AJ Park files submissions in response to MBIE’s ‘Options Paper’ outlining its proposed changes to the Plant Varieties Act

Article  \  27 Sep 2019

A review of New Zealand’s Plant Variety Rights (PVR) Act 1987 is currently underway. Under the terms of the Comprehensive and Progressive Agreement for Trans-Pacific Partnership (CPTPP), we have three years to modernise our PVR regime to be consistent with the most recent international agreement on PVRs (UPOV 91).

The Ministry of Business, Innovation and Employment (MBIE) recently released an Options Paper setting out its preferred options for changing the PVR Act. While a number of the proposed changes are prescribed by the requirements of UPOV 91, there are several areas where New Zealand can choose how to implement the UPOV 91 requirements. AJ Park made a submission in response to MBIE’s Options Paper. A summary of our submission is provided below. A full copy of our submission can be found here.

Use of contracts vs legislative provisions

MBIE’s analysis seems to be underpinned by an expectation that the owner of a PVR can enter into a licence agreement or other contract that is exempt from certain competition law provisions. For example, that a PVR owner is free to include provisions restricting the use of harvested material. However, in an unrelated review, MBIE has proposed amending the Commerce Act to remove the IP exception provisions. We believe it is incorrect to assess the PVR options on the basis that contracts between parties will be a suitable alternative to legislative provisions.

Farm saved seed

We are surprised that MBIE’s preferred option does not expressly provide for a royalty payment for farm saved seed. Most of the submitters on MBIE’s earlier Issues Paper agreed that the benefits of a royalty scheme outweighed the potential costs.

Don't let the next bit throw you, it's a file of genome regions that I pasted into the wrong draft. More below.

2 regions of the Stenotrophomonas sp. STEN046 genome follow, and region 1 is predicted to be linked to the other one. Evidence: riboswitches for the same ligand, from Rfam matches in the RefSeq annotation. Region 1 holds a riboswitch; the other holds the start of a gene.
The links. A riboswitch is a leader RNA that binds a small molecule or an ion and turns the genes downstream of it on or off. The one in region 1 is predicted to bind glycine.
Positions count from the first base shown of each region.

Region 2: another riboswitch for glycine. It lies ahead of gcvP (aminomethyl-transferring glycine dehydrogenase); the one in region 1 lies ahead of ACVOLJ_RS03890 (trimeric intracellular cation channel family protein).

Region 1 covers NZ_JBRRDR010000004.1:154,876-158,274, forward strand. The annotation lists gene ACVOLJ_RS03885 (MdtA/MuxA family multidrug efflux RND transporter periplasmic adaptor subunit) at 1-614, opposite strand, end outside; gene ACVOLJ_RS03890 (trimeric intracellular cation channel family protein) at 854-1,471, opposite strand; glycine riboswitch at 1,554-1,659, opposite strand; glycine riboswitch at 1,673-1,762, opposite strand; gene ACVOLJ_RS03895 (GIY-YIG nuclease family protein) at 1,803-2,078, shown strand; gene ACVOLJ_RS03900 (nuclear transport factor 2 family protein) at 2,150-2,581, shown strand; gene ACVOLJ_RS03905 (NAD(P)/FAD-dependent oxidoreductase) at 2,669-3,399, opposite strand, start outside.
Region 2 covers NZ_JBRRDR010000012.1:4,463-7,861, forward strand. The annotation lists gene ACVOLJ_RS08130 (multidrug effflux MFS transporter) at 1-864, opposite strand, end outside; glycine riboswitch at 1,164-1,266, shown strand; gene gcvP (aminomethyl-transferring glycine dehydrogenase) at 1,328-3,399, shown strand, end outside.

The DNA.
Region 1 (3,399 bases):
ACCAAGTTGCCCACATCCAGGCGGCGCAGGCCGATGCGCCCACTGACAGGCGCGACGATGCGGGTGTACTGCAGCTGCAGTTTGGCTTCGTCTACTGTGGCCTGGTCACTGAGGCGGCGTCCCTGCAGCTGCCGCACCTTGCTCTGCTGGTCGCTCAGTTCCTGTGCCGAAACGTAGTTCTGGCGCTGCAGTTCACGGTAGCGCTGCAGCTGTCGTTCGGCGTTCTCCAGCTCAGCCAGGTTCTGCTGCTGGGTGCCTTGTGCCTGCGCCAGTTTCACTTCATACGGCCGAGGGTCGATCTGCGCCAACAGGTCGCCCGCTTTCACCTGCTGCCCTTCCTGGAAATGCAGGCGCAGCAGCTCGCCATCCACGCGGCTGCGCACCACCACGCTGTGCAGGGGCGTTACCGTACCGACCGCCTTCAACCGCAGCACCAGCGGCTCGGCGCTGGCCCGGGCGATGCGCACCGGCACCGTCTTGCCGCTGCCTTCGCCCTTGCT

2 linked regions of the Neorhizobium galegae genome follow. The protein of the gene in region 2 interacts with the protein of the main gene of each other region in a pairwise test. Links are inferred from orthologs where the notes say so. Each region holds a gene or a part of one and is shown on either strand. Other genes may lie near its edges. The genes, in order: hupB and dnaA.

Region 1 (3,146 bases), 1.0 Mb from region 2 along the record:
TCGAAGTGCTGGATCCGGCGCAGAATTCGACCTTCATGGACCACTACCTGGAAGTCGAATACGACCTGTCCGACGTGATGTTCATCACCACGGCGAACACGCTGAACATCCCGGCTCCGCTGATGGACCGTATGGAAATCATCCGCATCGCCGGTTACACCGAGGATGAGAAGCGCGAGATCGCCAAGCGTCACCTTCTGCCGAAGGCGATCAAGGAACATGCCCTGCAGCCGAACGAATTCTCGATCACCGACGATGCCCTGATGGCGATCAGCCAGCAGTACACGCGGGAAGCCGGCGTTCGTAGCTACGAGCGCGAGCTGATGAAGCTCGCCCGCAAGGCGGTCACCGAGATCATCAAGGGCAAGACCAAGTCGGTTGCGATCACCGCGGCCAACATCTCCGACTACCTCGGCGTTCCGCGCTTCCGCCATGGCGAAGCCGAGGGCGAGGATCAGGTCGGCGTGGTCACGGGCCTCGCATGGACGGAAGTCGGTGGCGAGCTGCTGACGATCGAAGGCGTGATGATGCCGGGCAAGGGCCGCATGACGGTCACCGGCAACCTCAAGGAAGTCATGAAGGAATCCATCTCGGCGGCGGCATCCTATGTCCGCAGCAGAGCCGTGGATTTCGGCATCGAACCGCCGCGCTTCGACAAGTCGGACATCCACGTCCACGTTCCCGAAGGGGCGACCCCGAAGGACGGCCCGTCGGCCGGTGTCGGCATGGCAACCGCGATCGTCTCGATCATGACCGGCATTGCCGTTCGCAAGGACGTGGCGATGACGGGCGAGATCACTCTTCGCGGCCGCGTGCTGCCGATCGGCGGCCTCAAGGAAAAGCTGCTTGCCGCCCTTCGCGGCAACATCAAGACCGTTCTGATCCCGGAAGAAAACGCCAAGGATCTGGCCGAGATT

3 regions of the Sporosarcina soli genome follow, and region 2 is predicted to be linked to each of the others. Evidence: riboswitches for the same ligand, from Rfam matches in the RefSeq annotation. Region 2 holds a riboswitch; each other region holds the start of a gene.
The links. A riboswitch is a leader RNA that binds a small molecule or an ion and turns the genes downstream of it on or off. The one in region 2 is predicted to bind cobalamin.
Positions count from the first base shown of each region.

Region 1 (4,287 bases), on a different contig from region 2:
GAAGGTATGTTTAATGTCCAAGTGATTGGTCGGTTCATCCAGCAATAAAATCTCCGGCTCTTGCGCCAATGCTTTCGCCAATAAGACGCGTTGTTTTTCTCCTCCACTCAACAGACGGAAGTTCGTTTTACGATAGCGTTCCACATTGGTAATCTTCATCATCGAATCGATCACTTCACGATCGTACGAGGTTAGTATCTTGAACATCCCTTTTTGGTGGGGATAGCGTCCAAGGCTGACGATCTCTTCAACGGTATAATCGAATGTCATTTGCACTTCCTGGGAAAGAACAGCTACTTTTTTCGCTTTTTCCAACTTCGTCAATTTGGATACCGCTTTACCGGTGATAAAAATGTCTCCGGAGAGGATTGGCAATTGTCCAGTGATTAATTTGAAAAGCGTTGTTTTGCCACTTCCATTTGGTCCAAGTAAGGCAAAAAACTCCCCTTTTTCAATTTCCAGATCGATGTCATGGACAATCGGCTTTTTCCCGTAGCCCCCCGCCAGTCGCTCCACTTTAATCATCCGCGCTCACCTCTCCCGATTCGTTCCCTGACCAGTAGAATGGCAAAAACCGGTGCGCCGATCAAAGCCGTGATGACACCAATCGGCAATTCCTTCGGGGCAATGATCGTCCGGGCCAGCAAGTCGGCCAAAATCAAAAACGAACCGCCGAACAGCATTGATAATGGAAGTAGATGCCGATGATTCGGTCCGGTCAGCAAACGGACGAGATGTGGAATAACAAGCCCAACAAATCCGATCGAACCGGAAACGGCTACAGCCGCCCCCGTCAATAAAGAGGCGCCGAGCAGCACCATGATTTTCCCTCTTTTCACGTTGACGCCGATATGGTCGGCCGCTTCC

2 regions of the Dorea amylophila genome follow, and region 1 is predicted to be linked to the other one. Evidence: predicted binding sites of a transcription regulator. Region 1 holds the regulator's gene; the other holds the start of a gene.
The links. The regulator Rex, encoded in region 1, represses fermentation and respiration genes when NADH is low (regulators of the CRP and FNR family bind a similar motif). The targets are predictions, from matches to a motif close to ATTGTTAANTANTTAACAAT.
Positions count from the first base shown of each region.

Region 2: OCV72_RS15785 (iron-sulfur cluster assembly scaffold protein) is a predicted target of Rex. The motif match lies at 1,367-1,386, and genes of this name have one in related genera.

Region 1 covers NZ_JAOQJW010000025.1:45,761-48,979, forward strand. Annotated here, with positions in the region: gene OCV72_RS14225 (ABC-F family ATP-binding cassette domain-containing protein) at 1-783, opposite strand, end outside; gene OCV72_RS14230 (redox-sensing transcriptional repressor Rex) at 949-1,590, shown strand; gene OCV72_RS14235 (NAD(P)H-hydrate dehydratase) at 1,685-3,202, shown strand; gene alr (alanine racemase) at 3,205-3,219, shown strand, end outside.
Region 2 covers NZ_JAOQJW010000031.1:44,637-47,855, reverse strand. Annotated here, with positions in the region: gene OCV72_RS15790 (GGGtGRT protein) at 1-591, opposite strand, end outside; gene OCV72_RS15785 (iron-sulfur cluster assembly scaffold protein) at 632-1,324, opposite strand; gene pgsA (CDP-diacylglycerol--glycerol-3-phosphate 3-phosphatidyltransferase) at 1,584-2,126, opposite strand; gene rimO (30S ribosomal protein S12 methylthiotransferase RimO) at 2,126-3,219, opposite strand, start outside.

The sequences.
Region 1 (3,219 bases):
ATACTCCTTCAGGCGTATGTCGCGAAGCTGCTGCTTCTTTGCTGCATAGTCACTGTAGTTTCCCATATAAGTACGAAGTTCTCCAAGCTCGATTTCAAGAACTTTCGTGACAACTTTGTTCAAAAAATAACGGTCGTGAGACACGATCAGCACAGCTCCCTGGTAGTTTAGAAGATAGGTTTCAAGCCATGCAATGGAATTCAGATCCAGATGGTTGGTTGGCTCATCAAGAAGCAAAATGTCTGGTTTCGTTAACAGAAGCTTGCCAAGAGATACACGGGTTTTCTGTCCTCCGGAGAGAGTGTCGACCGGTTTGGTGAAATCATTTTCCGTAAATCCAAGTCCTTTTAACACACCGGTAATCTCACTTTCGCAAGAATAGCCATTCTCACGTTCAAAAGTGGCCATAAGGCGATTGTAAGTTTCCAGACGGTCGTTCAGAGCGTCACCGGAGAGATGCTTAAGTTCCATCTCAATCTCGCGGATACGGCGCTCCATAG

We understand that both breeders and farmers want to have the flexibility to decide whether seed point or end point royalties are used. There is no reason why the PVR Act needs to prescribe how a royalty is collected. Instead, the Act (or Regulations) could provide a framework and users of the system could determine the best collection process.

We do not support adopting the Australian ’exemption' model for farm saved seed. Given the small size of the New Zealand industry and the likely time and costs involved in making an application for an exemption, it is unlikely that these provisions would be used. Other jurisdictions have moved towards providing for royalties for farm saved seed, eg, Europe and Canada. We believe there is value in having consistency with overseas markets, especially ones that are part of the CPTPP.

Essentially derived varieties

UPOV 91 extends protection to essentially derived varieties (EDVs). Most countries have adopted the UPOV 91 wording for their EDV provisions. However, MBIE’s preferred option is to provide a new, narrower, definition of what constitutes an EDV. MBIE prefers this option because it believes this definition is clearer and easier to interpret than the UPOV wording.